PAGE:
Hanna Polak found her way into the largest dump in Europe, near the Kremlin in Russia. There she entered the lives of the homeless children who lived among the trash heaps and fires.
It was there that she became burdened by the children’s situations -they were hungry, dirty, exploited, and had no hope for a future. She then meets Yula, a 10 year-old, blond haired girl and grew attached to her.
From this friendship is born the story of Yula’s struggles and upheaval, her decisions and her situations. Yula is shown as she grows up from 10 to 24 years old. We see her emerge from a shy, attentive girl to this strong, emotional woman who goes from having nothing to having something…and it did not come cheap.
Yula’s choices and her parents choices are apparent on screen. Yet, we grow to love her, or at least have an attentive affinity to her story, as she grows up on screen. This is better than the oscar-nominated ‘Boyhood’ of 2014 T/F because this is real life. We cringe and squeal and cry and shrug our shoulders at these dump-dwellers.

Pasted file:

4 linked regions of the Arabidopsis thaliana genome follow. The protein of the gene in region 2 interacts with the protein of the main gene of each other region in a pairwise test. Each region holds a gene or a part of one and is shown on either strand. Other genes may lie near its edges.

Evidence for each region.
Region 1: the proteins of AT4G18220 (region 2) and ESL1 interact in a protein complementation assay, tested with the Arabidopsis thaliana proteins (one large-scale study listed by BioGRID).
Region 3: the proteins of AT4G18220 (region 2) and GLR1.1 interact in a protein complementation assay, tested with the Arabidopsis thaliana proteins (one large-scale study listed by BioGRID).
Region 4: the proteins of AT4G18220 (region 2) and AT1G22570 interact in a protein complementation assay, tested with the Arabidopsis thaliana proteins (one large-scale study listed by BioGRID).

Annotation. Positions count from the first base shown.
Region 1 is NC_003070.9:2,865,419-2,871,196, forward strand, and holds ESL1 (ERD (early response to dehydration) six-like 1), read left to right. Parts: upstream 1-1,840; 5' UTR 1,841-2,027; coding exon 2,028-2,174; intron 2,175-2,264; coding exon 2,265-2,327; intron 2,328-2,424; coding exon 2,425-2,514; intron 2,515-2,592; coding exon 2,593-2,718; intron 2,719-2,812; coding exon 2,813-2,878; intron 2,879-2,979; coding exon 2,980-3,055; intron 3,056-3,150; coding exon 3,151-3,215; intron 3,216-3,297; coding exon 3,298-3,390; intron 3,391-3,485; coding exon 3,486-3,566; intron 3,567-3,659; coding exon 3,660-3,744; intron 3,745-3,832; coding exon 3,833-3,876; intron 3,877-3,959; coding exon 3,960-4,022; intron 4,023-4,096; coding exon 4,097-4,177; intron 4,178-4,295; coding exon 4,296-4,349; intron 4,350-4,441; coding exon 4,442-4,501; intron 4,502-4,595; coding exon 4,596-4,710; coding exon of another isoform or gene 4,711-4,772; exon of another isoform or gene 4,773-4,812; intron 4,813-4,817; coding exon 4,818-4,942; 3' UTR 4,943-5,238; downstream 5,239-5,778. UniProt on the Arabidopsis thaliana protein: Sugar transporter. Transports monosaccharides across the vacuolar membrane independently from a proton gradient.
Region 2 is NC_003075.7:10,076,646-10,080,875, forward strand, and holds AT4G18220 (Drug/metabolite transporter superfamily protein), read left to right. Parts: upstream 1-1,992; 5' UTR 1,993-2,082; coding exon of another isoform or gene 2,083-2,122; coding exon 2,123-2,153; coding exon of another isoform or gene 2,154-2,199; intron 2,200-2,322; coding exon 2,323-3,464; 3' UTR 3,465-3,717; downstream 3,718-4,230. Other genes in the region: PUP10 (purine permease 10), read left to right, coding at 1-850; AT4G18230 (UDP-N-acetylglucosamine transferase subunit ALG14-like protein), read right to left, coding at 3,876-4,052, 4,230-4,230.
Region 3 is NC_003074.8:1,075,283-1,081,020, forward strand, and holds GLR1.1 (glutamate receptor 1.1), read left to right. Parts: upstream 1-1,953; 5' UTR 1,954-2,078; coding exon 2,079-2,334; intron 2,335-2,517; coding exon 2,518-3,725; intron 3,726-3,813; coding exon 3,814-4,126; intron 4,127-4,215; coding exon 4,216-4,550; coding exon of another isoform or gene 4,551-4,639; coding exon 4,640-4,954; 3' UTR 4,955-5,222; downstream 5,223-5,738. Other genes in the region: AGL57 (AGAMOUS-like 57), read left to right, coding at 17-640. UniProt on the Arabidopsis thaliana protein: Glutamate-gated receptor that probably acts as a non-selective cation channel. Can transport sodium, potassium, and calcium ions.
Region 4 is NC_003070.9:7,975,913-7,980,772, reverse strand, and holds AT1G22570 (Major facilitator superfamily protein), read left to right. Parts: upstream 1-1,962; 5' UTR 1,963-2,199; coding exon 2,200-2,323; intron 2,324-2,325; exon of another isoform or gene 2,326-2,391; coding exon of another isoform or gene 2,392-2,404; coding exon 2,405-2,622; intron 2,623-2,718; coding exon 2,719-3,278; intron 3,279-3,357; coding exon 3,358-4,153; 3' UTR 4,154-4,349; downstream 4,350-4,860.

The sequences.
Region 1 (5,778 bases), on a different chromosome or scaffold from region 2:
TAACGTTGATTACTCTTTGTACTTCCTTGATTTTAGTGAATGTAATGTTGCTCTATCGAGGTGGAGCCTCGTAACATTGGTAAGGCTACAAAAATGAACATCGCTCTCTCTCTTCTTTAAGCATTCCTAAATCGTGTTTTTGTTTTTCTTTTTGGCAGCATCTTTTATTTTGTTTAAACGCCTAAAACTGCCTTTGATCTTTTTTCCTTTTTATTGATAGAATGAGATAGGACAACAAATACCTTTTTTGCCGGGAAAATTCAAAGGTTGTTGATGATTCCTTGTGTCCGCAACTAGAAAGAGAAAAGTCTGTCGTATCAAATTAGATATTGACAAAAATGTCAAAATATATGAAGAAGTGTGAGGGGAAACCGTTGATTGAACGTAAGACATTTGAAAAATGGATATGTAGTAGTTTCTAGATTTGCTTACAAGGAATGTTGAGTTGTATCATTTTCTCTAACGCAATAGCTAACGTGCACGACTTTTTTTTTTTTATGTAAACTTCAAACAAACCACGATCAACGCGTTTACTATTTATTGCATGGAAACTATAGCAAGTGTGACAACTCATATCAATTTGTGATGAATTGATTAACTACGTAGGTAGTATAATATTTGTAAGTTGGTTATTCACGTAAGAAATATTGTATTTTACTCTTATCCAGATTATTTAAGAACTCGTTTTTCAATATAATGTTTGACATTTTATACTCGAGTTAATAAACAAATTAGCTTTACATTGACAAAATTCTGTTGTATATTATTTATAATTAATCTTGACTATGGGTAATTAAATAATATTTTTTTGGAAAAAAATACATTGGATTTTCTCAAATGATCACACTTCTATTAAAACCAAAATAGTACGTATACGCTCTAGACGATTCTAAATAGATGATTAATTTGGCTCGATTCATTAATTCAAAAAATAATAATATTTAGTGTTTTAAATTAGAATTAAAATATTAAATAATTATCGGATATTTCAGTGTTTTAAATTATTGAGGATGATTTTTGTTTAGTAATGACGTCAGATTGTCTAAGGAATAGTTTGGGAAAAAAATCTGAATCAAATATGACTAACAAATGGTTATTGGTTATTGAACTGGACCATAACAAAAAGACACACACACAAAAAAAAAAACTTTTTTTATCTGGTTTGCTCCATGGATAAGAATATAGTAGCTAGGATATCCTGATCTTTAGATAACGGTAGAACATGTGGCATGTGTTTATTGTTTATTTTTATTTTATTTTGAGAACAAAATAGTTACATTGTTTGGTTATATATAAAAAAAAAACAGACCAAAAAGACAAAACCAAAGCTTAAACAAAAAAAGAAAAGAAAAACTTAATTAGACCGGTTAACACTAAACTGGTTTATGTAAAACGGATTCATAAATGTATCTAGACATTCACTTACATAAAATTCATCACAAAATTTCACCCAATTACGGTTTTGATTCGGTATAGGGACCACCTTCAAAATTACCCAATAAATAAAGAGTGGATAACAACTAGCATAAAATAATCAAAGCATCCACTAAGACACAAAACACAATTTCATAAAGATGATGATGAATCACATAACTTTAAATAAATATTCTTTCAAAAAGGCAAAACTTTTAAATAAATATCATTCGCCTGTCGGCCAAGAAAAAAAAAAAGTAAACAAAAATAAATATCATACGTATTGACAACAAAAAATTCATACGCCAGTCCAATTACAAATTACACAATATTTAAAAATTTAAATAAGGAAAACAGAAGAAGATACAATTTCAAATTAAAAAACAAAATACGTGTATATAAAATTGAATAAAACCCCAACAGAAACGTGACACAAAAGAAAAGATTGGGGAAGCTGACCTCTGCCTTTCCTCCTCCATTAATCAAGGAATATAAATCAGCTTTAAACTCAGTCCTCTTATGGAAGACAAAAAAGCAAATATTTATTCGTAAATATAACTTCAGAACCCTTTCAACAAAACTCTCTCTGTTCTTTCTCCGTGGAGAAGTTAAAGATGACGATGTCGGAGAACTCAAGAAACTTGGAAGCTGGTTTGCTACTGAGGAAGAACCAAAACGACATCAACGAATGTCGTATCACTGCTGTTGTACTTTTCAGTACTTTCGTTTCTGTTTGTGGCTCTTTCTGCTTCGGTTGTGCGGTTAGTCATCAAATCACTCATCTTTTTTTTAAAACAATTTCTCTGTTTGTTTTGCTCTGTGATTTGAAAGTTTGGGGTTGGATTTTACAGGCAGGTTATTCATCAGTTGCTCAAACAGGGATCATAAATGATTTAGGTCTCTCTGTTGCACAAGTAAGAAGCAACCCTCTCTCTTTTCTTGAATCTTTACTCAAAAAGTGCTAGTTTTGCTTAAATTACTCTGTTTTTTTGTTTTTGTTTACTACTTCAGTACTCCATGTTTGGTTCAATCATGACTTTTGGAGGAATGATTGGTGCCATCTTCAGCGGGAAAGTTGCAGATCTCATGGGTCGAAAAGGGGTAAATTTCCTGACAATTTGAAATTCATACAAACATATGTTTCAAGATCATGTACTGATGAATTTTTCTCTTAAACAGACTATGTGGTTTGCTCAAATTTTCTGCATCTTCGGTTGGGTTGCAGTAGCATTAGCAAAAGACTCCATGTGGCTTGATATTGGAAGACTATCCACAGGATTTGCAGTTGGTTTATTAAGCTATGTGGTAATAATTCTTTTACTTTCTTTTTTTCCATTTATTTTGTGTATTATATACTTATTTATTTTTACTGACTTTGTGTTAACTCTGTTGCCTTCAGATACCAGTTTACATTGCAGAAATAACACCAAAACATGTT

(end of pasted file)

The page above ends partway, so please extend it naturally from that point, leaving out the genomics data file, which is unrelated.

Yula struggles through teenage pregnancy and the subsequent choices she makes. She struggles with hunger, cold, loneliness, fear and despair. These are all emotions that pervade the nomadic community within the garbage dump. We see it across each persons face.
One striking editing piece are the perfectly-placed guitar songs by a resident whose lyrics reflect the community -revealing the lack of hope, direction, and despondency that each vodka-fueled conversation holds.
Watch this film and then listen to the director’s heart for these homeless children of Moscow.
O! Lord please move in a mighty revival through Russia to care for their lost, abandoned, and forgotten children and that they would know your hope eternal!